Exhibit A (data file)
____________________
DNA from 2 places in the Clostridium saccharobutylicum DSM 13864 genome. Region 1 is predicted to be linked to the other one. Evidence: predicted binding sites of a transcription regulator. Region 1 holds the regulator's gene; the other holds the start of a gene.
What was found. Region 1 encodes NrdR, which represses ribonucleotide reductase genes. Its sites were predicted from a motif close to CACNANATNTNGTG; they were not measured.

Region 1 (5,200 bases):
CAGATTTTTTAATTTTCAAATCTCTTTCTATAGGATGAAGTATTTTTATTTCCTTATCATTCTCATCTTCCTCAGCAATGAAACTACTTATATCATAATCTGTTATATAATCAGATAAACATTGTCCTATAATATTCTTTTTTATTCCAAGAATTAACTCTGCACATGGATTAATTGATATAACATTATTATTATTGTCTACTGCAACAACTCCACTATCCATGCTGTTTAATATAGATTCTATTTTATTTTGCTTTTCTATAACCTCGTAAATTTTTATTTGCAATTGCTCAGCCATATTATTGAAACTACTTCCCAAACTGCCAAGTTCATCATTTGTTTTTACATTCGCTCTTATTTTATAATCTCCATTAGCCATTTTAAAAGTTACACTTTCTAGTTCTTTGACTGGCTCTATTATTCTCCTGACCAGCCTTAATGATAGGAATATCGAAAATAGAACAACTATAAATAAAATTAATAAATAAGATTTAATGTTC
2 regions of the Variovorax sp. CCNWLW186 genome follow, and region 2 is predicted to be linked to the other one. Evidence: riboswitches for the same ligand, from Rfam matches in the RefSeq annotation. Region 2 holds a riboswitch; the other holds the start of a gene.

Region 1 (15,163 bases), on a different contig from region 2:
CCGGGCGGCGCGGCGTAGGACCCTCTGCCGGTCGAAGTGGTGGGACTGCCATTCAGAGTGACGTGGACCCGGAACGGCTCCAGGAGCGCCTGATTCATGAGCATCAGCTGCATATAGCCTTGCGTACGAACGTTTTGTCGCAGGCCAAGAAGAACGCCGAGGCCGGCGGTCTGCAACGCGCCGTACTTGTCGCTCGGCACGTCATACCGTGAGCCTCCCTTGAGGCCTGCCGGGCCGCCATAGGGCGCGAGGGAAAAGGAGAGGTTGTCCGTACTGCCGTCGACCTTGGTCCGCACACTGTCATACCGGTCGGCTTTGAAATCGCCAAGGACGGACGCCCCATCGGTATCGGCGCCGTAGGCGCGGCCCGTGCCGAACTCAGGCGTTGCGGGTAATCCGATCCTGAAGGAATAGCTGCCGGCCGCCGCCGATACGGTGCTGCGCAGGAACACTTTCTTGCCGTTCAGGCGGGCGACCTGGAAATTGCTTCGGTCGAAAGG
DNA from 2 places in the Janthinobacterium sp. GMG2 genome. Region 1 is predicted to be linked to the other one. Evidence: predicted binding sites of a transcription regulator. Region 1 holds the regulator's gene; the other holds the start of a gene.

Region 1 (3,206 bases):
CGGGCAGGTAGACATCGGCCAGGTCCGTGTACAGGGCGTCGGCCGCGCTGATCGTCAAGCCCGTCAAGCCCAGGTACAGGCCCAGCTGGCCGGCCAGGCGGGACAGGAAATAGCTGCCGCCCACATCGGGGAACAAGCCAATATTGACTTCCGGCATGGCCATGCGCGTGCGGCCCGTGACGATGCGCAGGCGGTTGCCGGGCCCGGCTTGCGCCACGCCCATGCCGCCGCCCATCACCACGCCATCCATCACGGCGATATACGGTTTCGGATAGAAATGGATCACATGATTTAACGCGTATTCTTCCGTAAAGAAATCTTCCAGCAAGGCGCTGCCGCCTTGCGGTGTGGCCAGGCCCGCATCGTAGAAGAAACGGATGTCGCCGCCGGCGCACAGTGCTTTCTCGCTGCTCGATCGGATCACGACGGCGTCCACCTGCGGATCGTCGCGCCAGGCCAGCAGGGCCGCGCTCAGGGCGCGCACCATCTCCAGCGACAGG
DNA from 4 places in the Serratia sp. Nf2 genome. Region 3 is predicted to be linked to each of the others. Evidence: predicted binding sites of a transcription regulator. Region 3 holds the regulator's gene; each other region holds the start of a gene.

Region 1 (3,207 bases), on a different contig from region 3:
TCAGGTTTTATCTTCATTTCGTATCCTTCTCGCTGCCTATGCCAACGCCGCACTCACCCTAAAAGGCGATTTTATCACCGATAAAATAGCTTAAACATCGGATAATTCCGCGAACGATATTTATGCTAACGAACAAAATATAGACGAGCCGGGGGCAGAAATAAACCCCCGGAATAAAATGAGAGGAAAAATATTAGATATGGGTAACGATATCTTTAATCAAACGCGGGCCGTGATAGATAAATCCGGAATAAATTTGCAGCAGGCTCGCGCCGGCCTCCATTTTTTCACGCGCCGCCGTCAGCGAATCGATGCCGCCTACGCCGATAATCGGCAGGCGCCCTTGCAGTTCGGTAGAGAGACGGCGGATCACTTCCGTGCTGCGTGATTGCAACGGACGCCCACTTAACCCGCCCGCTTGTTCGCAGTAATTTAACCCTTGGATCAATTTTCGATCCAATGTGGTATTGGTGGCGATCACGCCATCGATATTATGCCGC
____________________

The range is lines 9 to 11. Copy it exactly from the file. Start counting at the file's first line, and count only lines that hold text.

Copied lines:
Region 1 (3,206 bases):
CGGGCAGGTAGACATCGGCCAGGTCCGTGTACAGGGCGTCGGCCGCGCTGATCGTCAAGCCCGTCAAGCCCAGGTACAGGCCCAGCTGGCCGGCCAGGCGGGACAGGAAATAGCTGCCGCCCACATCGGGGAACAAGCCAATATTGACTTCCGGCATGGCCATGCGCGTGCGGCCCGTGACGATGCGCAGGCGGTTGCCGGGCCCGGCTTGCGCCACGCCCATGCCGCCGCCCATCACCACGCCATCCATCACGGCGATATACGGTTTCGGATAGAAATGGATCACATGATTTAACGCGTATTCTTCCGTAAAGAAATCTTCCAGCAAGGCGCTGCCGCCTTGCGGTGTGGCCAGGCCCGCATCGTAGAAGAAACGGATGTCGCCGCCGGCGCACAGTGCTTTCTCGCTGCTCGATCGGATCACGACGGCGTCCACCTGCGGATCGTCGCGCCAGGCCAGCAGGGCCGCGCTCAGGGCGCGCACCATCTCCAGCGACAGG
DNA from 4 places in the Serratia sp. Nf2 genome. Region 3 is predicted to be linked to each of the others. Evidence: predicted binding sites of a transcription regulator. Region 3 holds the regulator's gene; each other region holds the start of a gene.